Monday 25 June 2012

St Moluag's Feastday: 25 June

St Moluag's Cathedral, Lismore (Copyright RCAHMS)

Moluag (530-592) was an Irish missionary, educated and trained in Bangor, who came to Scotland and is believed to have founded over 100 communities during his lifetime, the most significant being at Lismore, Rosemarkie and Mortlach. His name has been recorded in Irish as Lugdach and Lughaidh, and in Latin as Lugidus, Lugādius and Luanas. His name also often appears with the diminutive of endearment – Moluoc. A popular belief is that his name is derived from mo ludag my little finger but this surely is based on the circumstances by which he claimed Lismore (noted below).

He was a contemporary of Columcill and the following account of how Moluag came to settle on Lismore provides an insight into their relationship:

After looking around him in Argyll, S. Moluag resolved to settle in Lismore – the green island in Loch Linnhe. S. Columba heard of his determination and resolved to forestall him. According to the Gaelic verses (Carmichael), which have been passed down from lip to lip for centuries as S. Moluag approached Lismore he beheld a boat containing S. Columba making for the shore at highest speed. S. Columba’s craft was the faster, and when S. Moluag saw that he was going to lose, he seized an axe, cut off his little finger, threw it on the beach, and cried out “My flesh and blood have first possession of the island, and I bless it in the name of the Lord.”

It is believed that after displaying his annoyance by spouting curses at Moluag, Columcill continued on sailing and arrived at Iona.

St Moluag's Church, Lewis (Copyright RCAHMS)
The saint’s missionaries expanded from Lismore to the larger Western Isles and he was extremely influential in Pictland, owing to a good relationship with the King Brude. Moluag has frequently been described as being gracious and decorous, and his good nature is obviously reflected in his popularity throughout Scotland.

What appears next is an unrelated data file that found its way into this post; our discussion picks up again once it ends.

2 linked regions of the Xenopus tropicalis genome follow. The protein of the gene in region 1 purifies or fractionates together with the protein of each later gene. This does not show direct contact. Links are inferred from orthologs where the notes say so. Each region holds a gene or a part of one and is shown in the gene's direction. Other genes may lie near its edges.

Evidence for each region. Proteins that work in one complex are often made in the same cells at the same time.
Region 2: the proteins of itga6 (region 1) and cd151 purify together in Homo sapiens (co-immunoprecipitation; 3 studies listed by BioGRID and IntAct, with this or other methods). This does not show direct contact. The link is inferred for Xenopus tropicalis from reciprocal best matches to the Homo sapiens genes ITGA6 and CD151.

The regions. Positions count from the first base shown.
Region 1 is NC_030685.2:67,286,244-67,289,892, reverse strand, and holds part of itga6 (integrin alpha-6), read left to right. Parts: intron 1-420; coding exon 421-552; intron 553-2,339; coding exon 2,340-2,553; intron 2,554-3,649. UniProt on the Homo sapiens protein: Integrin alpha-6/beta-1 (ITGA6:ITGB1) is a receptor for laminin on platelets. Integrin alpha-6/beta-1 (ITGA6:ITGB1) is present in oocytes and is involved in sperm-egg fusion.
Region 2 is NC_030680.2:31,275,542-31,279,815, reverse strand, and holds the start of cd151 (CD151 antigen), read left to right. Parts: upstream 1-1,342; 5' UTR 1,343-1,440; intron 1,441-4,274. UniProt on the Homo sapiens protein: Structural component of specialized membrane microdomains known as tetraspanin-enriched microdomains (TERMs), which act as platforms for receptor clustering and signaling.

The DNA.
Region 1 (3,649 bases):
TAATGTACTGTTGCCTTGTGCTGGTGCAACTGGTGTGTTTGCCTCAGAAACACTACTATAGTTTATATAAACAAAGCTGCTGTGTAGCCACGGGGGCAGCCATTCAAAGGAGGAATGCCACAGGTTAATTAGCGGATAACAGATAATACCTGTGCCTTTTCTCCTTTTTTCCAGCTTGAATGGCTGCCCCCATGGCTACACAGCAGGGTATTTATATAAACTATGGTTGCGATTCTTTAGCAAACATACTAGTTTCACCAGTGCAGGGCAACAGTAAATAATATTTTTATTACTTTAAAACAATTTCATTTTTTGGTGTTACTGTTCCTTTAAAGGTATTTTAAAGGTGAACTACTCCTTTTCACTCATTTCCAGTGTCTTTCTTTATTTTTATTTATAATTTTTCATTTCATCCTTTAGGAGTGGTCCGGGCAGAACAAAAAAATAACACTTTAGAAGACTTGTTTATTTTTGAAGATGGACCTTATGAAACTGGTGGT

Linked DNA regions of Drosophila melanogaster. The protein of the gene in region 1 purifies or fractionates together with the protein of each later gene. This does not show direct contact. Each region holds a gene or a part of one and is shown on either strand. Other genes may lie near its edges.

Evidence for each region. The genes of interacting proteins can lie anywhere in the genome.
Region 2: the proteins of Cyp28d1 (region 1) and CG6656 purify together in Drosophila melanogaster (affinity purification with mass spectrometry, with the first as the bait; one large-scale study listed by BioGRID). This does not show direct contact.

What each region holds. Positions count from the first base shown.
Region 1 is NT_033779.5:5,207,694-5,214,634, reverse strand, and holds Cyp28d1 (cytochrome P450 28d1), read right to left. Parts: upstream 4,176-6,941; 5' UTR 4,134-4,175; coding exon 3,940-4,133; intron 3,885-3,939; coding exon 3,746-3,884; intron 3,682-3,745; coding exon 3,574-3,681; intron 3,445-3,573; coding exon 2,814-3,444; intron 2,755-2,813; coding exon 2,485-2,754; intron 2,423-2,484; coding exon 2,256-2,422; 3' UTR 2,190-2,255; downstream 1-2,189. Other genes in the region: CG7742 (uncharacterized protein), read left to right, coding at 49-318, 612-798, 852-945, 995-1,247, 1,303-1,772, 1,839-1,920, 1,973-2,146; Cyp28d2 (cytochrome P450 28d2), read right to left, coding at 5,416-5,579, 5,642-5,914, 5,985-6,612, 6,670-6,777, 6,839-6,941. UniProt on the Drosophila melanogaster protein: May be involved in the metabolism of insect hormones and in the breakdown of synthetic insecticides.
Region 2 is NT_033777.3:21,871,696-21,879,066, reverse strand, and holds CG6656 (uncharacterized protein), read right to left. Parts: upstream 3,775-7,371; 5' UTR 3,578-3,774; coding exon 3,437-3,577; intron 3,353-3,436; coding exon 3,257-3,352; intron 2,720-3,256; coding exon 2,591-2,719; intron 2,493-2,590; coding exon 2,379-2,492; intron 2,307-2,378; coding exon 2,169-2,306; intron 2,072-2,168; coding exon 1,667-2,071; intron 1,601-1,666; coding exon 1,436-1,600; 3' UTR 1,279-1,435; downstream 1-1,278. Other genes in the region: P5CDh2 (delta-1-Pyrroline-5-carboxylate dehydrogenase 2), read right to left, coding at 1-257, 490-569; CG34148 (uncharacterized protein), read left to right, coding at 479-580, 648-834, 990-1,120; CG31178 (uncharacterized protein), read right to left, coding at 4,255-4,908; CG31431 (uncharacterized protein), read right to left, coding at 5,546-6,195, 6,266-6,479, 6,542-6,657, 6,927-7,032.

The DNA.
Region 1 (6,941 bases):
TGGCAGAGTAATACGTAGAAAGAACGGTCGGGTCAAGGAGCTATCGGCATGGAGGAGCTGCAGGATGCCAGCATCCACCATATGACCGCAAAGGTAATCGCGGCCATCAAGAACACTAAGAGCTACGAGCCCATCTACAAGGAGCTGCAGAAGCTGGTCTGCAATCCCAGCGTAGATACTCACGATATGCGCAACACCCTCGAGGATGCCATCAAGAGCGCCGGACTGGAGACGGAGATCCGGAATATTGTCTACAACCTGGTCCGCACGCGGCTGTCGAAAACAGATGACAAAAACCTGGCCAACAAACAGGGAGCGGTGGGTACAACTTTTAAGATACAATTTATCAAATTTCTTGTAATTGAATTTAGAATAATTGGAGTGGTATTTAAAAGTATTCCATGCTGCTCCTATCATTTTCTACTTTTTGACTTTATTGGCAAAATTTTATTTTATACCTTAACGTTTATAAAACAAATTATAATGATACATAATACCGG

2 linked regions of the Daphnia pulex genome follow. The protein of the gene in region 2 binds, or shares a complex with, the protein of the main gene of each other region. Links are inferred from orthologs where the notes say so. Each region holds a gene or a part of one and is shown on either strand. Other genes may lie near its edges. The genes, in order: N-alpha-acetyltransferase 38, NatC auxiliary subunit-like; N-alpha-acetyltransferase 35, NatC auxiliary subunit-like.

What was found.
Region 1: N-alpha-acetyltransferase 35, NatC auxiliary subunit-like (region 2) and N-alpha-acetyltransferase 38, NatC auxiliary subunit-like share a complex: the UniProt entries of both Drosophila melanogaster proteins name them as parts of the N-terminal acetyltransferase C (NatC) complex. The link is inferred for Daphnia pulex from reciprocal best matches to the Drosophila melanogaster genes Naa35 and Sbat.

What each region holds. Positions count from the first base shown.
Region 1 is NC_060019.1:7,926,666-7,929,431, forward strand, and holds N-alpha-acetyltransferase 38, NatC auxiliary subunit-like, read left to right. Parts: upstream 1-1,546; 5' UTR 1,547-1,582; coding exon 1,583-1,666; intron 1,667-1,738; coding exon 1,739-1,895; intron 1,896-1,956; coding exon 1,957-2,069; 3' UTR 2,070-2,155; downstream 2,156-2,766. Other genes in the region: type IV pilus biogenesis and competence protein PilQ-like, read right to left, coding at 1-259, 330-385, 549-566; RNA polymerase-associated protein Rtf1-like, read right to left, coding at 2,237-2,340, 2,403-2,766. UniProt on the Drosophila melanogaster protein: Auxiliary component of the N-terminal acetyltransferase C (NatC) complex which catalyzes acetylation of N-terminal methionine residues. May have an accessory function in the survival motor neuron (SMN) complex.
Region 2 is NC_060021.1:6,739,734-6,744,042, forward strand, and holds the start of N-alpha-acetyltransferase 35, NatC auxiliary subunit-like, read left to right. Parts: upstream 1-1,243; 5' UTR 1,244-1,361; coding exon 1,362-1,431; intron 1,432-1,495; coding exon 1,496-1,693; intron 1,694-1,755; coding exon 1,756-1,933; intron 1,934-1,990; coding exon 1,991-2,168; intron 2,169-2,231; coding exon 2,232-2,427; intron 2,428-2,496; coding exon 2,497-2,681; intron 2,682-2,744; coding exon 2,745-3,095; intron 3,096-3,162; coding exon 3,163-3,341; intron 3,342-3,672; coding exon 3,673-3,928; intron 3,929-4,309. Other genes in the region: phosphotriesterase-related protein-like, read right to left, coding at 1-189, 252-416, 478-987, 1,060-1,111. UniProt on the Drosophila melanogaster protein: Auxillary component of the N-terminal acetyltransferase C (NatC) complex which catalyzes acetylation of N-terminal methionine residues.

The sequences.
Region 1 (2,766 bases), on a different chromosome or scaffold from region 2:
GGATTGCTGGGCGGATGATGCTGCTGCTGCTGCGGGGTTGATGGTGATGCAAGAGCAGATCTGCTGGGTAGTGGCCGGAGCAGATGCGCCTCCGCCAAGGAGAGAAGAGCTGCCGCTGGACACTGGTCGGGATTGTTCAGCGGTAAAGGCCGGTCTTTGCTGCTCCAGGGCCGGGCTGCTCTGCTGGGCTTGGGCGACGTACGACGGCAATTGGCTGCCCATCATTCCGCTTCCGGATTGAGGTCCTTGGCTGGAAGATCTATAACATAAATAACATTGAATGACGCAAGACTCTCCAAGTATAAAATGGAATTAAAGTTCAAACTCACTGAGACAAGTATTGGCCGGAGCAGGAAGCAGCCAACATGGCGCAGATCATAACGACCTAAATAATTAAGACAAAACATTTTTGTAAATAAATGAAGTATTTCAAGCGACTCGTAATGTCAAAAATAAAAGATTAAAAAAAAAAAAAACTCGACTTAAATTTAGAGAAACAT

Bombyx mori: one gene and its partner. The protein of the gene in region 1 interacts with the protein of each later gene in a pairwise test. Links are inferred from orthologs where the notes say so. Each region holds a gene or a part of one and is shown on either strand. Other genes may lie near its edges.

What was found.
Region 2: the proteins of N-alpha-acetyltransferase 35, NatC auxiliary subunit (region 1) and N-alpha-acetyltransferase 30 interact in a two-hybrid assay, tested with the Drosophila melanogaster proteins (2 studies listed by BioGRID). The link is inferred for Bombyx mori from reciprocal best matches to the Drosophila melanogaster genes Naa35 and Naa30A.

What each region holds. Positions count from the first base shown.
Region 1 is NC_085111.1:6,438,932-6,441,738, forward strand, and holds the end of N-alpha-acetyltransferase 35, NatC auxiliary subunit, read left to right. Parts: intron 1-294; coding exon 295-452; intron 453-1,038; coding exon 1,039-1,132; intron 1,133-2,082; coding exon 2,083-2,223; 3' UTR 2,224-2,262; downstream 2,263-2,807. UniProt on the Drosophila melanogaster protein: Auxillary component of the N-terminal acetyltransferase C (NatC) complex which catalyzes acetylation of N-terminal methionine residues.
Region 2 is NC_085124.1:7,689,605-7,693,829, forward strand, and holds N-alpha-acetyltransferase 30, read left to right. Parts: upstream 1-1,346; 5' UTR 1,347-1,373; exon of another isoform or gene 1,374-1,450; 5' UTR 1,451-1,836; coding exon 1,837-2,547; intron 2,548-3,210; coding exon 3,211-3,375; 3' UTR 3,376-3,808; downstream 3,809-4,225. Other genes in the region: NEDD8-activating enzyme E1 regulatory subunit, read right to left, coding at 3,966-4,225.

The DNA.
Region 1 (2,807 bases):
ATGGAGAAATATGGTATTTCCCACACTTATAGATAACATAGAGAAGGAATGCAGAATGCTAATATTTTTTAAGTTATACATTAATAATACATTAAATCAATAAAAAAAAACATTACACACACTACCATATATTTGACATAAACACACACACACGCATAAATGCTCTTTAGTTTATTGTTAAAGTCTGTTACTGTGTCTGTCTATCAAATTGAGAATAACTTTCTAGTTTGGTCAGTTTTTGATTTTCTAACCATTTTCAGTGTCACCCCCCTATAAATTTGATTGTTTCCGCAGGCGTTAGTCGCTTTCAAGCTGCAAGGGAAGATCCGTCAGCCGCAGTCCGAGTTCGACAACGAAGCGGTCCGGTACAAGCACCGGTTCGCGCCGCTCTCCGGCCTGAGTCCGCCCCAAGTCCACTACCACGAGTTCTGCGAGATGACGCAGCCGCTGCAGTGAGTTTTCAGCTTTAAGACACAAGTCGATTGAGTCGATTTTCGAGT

Moluag was invoked when seeking a cure for insanity, and the church on Lewis was frequently visited by pilgrims for this purpose.
Moluag died 25 June in Rosemarkie and Carmichael notes in Carmina Gadelica:

When the news reached the people of Lismore that their beloved St Moluag was dead, twenty-four of the strongest men of the island travelled to Ardclach and brought home the body and buried it beneath the altar of his church in the centre of the churchyard. About the close of the last century, while opening a grave about this place, a tripod gold candlestick was found. Calcined bones, stones, and wood came up in the debris where the tripod was discovered. The church, crowded with people, had been burned by the Norsemen. The tripod may have formed part of the altar furnishing of the church, or it may have been buried with St Moluag. It is said to have been plain, but beautifully formed.
The Barons of Bachuil on Lismore are the hereditary keepers of the Bachul Mor, St Moluag's pastoral staff.

Although overshadowed by Columcill, Moluag was an important figure in Scottish history and responsible for founding the bishoprics of Aberdeen, Argyll and Ross.
CG, ii, 242-243.
Scott, Rev. Archibald B. 'St Moluag and his Work', Transactions of the Gaelic Society of Inverness, xxvii (1908-11), 310-323.


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Stone whorls WHM 1992 13 2.4

Stone whorls WHM 1992 13 2.4
Stone whorls collected by Alexander Carmichael, held by West Highland Museum (ref. WHM 1992 13 2.4). [©]